A Framework for Faith/Spiritual Disciplines
Have no mercy on transitory things, lest you lose what is eternal; the whole world is foreign to you who are born and buried bare. Incurable insanity! Why do you desire another's transitory treasure with such love that you lose your own eternal treasure for eternity?
- Columbanus, Sermon III (Irish, 7th century)
Do not love the world or the things in the world. If anyone loves the world, the love of the Father is not in him.
- 1 John 2.15
Of course, believers should love the world and the things in it. Just as their heavenly Father does, that He might redeem His creation from the corrupting power of sin and set it upright and good once again (Jn. 3.16; 2 Cor. 5.19).
But this is not the kind of "love for the world" against which John and Columbanus warn us. Their concern is to turn us from that love of the world which seeks only to use the world and the things in it for personal consumption and pleasure, as though we, and not our heavenly Father, were the reason these things exist.
The earth and everything in it belongs to the Lord (Ps. 24.1). He gives us daily of His bounty to meet our needs for shelter and provision. He expects us to receive these daily gifts as such from His hand, with thanksgiving and good stewardship, so that He might receive a return of praise, honor, and glory for His investment in us (Matt. 25.14-30).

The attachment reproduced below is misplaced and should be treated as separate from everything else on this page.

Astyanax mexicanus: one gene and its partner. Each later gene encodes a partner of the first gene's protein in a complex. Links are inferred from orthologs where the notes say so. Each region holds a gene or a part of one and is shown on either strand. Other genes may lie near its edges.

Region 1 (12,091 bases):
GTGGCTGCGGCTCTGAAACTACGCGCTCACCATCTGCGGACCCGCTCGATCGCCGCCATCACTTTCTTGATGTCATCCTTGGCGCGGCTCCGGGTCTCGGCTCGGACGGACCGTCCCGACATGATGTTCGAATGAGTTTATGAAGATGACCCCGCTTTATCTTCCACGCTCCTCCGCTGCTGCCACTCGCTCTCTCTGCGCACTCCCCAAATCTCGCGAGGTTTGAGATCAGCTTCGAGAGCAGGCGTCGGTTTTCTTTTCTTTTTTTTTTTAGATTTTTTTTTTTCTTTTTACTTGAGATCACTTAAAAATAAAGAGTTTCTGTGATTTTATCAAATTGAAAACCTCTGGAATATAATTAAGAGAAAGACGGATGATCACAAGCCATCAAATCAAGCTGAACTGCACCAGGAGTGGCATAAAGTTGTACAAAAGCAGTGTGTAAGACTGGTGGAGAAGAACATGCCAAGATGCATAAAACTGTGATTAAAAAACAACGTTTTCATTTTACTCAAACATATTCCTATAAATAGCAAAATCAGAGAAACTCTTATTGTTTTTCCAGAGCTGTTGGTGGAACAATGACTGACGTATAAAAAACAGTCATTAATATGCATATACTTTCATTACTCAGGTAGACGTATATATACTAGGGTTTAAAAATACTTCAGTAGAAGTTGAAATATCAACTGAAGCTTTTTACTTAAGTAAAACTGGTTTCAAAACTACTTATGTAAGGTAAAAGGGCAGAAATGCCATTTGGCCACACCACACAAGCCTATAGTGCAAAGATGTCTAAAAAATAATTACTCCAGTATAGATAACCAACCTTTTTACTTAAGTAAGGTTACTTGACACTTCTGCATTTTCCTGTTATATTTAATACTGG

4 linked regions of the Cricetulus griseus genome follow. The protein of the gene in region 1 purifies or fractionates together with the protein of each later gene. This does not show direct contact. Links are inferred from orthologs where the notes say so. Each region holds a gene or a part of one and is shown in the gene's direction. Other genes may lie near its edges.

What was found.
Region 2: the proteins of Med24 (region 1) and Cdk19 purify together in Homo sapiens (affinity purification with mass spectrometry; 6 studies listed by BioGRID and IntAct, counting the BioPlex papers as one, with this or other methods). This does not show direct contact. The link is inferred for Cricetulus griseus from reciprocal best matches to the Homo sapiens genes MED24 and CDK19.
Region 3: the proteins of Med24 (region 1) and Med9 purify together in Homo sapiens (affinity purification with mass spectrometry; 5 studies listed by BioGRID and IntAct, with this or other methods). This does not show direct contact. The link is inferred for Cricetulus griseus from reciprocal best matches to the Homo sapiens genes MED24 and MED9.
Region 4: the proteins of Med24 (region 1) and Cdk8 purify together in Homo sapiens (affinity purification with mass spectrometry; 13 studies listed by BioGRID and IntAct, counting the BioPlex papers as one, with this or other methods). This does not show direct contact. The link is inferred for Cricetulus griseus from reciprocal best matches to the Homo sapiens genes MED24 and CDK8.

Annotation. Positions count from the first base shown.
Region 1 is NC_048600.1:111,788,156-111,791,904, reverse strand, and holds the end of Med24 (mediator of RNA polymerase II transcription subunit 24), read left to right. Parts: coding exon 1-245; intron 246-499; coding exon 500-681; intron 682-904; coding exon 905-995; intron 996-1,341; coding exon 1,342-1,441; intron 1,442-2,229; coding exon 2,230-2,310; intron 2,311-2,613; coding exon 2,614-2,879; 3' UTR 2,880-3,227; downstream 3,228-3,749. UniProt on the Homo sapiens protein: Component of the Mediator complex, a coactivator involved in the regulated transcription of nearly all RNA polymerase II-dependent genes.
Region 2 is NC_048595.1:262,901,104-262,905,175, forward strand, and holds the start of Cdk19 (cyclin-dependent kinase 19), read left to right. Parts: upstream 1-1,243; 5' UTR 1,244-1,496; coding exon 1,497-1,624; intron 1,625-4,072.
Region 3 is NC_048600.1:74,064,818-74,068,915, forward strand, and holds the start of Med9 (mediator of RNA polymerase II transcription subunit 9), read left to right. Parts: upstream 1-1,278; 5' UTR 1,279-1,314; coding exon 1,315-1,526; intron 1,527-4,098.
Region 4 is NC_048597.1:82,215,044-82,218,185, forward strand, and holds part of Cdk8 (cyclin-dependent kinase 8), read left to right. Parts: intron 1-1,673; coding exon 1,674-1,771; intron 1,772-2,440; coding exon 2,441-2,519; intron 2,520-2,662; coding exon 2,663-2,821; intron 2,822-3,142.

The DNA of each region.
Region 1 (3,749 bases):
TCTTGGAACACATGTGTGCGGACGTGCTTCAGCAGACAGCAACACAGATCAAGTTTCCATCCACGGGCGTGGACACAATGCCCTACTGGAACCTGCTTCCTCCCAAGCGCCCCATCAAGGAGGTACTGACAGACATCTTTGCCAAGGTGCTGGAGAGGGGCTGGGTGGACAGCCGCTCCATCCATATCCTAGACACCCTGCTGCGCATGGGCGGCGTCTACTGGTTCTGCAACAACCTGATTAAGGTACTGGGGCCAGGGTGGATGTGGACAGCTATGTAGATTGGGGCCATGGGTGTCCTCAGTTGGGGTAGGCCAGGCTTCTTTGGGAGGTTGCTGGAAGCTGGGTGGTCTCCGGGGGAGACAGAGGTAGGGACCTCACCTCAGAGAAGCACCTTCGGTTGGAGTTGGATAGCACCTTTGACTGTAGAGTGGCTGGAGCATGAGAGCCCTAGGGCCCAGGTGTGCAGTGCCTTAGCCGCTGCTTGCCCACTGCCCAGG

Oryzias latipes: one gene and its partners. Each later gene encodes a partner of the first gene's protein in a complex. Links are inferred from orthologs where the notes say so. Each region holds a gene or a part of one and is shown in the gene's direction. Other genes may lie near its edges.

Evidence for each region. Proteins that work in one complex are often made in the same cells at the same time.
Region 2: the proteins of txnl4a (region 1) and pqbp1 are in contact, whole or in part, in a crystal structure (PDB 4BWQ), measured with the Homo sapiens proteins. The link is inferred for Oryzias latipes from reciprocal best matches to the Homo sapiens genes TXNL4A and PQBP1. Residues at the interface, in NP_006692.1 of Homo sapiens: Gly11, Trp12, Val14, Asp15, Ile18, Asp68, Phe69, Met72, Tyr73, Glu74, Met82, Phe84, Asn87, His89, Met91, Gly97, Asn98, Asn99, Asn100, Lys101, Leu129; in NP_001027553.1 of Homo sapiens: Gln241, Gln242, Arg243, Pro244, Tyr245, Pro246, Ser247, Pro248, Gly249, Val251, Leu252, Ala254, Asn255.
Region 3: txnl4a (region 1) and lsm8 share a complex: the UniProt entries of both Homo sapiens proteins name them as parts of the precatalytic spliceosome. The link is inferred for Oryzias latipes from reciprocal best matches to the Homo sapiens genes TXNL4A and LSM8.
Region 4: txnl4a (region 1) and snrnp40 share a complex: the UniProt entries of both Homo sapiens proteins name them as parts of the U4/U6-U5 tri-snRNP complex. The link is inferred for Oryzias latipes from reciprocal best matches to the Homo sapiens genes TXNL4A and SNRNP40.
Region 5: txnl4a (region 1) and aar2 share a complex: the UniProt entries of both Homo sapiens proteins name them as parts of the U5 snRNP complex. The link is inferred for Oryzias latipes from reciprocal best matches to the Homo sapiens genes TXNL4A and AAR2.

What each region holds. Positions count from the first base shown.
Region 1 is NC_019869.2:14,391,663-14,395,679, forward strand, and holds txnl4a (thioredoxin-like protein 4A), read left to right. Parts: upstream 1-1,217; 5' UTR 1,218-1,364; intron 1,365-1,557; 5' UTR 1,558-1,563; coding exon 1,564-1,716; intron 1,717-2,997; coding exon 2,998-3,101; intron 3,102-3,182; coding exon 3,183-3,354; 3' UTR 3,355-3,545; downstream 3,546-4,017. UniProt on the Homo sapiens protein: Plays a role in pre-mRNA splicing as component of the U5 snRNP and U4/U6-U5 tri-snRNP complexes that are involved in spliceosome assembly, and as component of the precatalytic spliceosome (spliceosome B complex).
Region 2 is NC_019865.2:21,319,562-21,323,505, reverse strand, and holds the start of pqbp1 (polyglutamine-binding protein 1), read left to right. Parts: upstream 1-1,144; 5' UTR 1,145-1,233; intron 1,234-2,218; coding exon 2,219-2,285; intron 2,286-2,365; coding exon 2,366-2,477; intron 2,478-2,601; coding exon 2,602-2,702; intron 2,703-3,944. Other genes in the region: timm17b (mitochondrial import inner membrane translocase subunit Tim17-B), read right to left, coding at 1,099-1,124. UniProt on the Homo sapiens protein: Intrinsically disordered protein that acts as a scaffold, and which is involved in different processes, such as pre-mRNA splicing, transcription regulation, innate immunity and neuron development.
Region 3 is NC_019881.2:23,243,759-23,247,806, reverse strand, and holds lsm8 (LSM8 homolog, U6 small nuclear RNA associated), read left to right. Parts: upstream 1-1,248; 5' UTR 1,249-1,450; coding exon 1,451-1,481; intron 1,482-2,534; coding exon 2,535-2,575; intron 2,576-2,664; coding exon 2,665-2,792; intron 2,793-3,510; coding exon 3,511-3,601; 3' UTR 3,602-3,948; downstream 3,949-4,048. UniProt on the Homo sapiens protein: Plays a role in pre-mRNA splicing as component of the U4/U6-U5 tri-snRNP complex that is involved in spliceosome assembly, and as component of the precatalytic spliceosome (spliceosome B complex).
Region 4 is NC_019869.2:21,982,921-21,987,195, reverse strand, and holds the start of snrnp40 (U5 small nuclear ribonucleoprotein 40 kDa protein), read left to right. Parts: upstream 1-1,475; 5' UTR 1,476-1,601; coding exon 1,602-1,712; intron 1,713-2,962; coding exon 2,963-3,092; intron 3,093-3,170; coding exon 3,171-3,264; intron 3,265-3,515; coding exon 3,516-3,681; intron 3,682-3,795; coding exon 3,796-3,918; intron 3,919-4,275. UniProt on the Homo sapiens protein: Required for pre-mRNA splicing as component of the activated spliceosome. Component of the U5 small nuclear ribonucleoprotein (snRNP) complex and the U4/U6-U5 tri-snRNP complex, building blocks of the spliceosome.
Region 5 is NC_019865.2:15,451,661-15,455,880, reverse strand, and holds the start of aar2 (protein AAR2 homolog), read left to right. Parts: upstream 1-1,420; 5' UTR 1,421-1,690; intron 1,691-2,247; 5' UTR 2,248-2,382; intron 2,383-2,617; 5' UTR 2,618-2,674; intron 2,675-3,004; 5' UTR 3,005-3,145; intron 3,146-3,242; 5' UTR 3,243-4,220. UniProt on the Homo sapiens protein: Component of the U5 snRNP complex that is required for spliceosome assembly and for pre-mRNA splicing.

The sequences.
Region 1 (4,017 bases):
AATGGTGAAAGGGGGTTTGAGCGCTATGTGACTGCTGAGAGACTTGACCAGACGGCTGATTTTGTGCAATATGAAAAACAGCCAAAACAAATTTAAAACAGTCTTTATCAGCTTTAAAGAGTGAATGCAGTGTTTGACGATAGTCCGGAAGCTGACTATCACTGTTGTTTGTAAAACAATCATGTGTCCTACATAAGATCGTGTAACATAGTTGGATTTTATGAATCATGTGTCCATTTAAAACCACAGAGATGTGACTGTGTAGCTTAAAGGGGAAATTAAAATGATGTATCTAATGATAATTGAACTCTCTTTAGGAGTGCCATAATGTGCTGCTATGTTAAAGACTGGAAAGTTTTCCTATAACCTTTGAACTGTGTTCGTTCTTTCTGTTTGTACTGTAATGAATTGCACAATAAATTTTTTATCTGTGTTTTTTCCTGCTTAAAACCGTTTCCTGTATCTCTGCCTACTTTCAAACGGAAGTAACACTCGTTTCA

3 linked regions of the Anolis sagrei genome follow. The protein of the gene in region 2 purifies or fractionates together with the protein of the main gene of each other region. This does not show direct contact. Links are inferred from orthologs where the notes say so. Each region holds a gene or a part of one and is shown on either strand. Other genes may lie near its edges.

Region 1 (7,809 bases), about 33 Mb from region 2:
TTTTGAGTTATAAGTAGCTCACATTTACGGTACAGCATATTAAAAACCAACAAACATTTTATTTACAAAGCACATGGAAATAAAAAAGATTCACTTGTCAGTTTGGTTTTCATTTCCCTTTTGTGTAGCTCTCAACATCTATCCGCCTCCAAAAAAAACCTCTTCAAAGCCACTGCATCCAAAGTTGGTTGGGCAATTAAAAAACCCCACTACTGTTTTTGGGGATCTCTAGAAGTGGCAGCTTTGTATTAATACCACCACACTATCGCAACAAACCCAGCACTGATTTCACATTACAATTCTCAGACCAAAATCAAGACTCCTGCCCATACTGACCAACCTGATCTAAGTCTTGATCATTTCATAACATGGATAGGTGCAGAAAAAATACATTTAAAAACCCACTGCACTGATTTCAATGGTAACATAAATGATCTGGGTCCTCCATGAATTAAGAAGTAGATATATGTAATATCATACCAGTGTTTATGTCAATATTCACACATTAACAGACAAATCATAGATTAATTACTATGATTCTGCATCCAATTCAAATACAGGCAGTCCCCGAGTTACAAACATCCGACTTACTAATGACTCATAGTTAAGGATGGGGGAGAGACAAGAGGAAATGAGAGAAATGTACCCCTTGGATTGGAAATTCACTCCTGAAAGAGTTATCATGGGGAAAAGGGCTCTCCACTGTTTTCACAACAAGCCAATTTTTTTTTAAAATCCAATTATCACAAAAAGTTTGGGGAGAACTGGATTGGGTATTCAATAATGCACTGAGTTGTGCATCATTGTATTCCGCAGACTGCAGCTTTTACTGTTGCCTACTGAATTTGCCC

When we make ourselves mere consumers of the transitory treasures of this world, as though we, and not God, were the reason they exist, we actually put ourselves in the place of God and usurp His privileges and power. Using and enjoying the things that God gives us in this life is not an evil in itself. Using and enjoying them for the sake merely of bringing pleasure to ourselves - there's the rub.
Every good and perfect gift comes to us from God, and we fulfill our purpose of making His glory known (Hab. 2.14; 1 Cor. 10.31) when we use everything the Lord gives us to declare His excellence, His goodness, His steadfast love and faithfulness, and to touch others with His gifts so that they might join us in praising Him as well.
So, let us love the world, and all the good gifts of God that are in it. But nor for our own sake. Let us love them for what they teach and show us about the magnitude of God's love and power, and for the ways they enable us to glorify Him by serving others in this transitory journey of life.
Love the world; but let us love it aright.